Since I had my children young, I’ve always felt that a boob lift in my 30s was going to be a gift to myself, a way to reclaim some of that youth that I lost when I spent my early 20s elbow-deep in diapers. And I wondered if I was alone in this.
I asked the mothers on my blog’s Facebook page if they’ve considered plastic surgery — either a boob lift or liposuction. Out of the 30 people who responded, the vast majority were ready to go under the knife if the right opportunity presented itself.
“I already told my husband I am definitely getting some nips and tucks when our boys go to college,” one mom said. “I’m going to be that hot mom who takes them grocery shopping for their dorm room!”
Another mom said,
“My boobs and my tummy sag. I love my kids but my body looks like it’s been through a war. And no matter how much I diet and exercise its not getting better.”
And I can relate. As I’ve written earlier about my post-baby body struggles, it’s real out here in Stretchmark Land. After I saw Kate Gosselin (from “Jon & Kate Plus 8″) go under the knife and get a tummy tuck that completely eliminated that post-pregnancy sag that so many mothers complain about, the idea of hitting that “restart” button has been appealing. Why not get a few areas tightened up, especially if it will help you feel good about yourself?
One reason of course: Money. Most moms won’t even commit to buying themselves new make-up or clothes, so how do we figure we’re willing to drop four (or even five) figures on something like elective surgery? And since plastic surgery is just that (surgery), how many of us feel comfortable taking the risk to go under general anesthesia for something that is not life-threatening?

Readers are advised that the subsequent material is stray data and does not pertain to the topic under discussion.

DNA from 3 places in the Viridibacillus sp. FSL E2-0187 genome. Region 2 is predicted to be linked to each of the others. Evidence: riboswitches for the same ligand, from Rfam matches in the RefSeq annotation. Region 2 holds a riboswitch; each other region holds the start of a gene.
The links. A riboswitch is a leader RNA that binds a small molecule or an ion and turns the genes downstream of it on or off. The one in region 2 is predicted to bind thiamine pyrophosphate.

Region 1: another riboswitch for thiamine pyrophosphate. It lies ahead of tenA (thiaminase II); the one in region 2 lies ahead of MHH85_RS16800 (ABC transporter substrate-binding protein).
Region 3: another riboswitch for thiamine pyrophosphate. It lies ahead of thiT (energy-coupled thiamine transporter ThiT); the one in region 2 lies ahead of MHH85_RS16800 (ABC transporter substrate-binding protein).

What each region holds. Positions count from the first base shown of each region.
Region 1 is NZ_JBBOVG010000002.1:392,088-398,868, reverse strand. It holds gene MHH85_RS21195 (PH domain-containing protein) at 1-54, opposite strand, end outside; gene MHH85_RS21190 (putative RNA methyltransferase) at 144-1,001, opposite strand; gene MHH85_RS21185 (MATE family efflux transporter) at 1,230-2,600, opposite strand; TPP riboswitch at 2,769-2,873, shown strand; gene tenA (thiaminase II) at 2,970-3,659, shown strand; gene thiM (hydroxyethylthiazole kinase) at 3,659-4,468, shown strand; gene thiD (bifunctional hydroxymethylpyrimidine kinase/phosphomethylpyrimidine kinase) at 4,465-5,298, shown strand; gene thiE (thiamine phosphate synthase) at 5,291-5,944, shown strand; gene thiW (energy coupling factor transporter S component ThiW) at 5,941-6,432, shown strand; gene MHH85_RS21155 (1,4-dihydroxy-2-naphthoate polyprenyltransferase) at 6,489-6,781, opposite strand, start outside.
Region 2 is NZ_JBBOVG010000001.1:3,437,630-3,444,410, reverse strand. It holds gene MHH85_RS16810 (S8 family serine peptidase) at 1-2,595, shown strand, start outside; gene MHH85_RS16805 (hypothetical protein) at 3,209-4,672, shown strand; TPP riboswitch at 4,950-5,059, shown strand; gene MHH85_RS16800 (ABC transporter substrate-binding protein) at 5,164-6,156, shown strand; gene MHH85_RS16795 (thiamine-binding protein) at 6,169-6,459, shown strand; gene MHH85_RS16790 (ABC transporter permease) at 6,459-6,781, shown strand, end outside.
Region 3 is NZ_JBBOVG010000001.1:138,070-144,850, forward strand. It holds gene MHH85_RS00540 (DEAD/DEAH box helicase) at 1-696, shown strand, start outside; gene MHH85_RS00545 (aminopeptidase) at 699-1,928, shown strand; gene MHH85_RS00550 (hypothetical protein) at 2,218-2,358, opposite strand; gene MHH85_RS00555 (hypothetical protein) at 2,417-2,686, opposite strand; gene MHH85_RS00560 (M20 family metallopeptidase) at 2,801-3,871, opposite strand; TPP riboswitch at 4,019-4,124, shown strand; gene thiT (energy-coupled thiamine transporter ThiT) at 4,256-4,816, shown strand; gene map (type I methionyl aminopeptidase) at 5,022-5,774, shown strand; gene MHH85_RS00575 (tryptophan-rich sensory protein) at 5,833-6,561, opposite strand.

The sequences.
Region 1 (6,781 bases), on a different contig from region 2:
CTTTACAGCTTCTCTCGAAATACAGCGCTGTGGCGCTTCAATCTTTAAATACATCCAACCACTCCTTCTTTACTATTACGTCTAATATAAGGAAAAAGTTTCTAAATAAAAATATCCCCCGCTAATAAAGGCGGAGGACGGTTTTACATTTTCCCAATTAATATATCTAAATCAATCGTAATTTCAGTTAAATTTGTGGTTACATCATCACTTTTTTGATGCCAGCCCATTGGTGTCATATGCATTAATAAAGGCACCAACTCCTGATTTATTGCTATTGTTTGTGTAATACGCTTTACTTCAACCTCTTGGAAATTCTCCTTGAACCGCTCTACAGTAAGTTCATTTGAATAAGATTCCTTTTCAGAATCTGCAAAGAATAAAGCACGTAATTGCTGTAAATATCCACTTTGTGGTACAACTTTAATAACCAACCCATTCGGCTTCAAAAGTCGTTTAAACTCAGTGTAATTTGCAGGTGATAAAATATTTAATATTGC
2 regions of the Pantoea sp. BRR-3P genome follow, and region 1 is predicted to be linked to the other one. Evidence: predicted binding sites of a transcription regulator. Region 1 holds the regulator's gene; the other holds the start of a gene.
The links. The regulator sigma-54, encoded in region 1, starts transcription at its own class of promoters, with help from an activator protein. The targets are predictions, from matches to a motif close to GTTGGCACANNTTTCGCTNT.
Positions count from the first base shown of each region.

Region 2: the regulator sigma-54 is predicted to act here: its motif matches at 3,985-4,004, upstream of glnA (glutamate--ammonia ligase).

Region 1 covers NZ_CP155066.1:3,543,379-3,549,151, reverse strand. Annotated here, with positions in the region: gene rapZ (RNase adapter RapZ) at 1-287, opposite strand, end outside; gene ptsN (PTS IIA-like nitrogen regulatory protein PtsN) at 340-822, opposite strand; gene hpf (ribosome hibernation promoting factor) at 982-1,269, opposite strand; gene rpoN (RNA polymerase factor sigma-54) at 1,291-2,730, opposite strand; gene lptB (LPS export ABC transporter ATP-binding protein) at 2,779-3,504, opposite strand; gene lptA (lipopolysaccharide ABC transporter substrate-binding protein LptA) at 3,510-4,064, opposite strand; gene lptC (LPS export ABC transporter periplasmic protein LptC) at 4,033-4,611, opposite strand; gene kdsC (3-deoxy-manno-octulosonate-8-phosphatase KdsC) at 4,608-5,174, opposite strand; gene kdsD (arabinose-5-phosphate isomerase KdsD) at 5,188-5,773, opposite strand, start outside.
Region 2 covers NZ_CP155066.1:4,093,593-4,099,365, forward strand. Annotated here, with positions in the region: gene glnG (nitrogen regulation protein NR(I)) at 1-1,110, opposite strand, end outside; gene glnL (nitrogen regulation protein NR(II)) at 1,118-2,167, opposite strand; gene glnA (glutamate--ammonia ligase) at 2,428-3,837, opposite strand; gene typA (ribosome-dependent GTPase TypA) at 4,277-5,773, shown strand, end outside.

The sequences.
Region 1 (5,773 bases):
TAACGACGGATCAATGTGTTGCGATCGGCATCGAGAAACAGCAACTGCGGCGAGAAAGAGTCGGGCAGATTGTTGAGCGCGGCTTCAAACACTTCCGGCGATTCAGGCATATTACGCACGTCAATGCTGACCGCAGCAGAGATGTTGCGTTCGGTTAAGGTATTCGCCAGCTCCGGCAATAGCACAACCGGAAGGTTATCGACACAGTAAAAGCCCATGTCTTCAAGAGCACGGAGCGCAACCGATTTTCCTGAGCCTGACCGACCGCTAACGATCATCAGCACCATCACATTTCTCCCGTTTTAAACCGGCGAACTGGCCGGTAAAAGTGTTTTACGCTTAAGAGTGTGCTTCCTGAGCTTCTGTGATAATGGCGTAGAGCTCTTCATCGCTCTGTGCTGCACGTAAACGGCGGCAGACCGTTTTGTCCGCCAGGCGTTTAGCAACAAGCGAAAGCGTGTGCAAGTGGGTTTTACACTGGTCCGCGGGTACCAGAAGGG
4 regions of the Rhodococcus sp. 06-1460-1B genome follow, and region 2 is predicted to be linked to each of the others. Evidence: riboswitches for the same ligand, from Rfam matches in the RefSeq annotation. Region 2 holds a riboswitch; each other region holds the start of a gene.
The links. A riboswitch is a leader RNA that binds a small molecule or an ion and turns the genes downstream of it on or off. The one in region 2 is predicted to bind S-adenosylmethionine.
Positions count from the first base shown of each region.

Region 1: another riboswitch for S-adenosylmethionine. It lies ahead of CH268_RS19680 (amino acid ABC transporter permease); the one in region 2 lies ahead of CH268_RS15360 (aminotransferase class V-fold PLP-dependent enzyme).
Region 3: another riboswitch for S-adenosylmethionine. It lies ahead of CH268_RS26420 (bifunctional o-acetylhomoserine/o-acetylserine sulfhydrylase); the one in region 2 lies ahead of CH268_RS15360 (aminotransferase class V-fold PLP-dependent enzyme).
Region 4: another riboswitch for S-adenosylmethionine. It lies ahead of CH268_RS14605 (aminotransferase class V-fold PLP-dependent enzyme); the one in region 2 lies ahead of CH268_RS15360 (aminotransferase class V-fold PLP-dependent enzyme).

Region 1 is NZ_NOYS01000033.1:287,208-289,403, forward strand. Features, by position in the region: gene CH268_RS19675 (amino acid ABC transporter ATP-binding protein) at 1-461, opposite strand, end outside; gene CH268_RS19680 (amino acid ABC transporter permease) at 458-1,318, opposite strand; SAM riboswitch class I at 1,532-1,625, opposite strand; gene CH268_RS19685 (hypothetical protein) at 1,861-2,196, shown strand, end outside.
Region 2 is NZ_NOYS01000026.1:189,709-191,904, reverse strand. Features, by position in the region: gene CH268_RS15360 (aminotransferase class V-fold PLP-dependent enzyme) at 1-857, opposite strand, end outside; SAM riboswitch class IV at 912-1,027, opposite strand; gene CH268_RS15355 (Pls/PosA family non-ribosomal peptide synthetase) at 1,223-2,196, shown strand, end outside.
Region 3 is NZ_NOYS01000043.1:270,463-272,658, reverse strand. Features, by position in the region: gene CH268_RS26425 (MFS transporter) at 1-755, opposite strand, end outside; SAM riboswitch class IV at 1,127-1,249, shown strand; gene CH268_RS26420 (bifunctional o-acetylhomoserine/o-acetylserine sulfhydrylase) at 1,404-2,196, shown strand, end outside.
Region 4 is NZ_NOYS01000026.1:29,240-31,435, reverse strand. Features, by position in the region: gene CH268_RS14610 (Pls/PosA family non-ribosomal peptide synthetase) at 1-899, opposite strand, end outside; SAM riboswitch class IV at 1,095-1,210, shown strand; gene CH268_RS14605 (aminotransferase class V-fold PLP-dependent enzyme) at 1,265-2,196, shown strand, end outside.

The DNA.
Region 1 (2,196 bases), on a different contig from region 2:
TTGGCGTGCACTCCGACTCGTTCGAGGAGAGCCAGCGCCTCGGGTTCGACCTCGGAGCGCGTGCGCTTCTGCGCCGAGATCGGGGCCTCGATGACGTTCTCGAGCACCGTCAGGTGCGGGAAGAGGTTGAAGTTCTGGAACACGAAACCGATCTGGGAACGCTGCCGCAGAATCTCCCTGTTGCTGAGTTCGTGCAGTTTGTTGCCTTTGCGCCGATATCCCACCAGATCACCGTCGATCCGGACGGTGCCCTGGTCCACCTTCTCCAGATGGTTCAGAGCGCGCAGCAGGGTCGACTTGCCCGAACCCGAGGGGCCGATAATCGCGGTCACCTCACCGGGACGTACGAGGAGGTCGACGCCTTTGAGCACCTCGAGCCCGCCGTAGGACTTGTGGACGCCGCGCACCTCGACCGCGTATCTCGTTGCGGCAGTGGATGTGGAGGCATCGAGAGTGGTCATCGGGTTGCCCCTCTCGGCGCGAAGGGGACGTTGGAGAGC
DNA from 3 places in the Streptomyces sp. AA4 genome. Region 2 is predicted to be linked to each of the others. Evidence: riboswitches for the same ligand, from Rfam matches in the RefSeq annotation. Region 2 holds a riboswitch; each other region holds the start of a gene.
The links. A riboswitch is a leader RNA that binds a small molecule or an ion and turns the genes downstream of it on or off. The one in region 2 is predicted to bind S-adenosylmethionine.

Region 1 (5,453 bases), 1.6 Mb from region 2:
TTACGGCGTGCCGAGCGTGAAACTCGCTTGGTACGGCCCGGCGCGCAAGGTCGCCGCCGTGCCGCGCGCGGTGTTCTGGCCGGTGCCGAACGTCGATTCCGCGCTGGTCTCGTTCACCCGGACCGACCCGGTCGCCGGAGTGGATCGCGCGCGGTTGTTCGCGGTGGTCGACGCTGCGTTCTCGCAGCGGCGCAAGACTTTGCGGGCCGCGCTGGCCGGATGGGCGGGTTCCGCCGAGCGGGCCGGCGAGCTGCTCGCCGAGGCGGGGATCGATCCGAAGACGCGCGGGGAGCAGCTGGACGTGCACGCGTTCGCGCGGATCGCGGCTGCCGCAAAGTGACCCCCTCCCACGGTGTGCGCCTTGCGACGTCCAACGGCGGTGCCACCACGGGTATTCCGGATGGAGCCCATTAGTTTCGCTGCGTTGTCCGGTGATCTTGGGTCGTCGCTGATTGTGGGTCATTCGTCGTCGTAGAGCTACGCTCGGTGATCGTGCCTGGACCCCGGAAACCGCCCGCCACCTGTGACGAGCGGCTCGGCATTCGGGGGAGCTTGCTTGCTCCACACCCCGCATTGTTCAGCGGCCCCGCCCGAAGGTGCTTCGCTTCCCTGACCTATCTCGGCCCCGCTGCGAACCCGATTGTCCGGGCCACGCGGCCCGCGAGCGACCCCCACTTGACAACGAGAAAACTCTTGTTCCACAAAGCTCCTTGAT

Now that I’m a few years older, I’m reconsidering. Is it really that serious? Not to knock the women who do go through with plastic surgery, but can’t I just swing by Victoria’s Secret and call it a night? If my husband loves me the way I am, who am I trying to impress?
I know my body will probably not look exactly the same as it did before I got pregnant, but that’s part of life. We get older, things shift, body parts get softer or a little lower and that’s okay. We live in a culture that is youth obsessed and filled with unrealistic body images—we have to learn that it’s okay to love our bodies in whatever form they’re in.
As for me, I don’t think I’ll be signing up to get “the girls” hoisted up anytime soon. There’s other things to worry about—like when they are going to invent a cream that completely erases stretch marks.
What do you think? Would you consider plastic surgery if cost wasn’t a factor? Why or why not?
Words By: Tara Pringle-Jefferson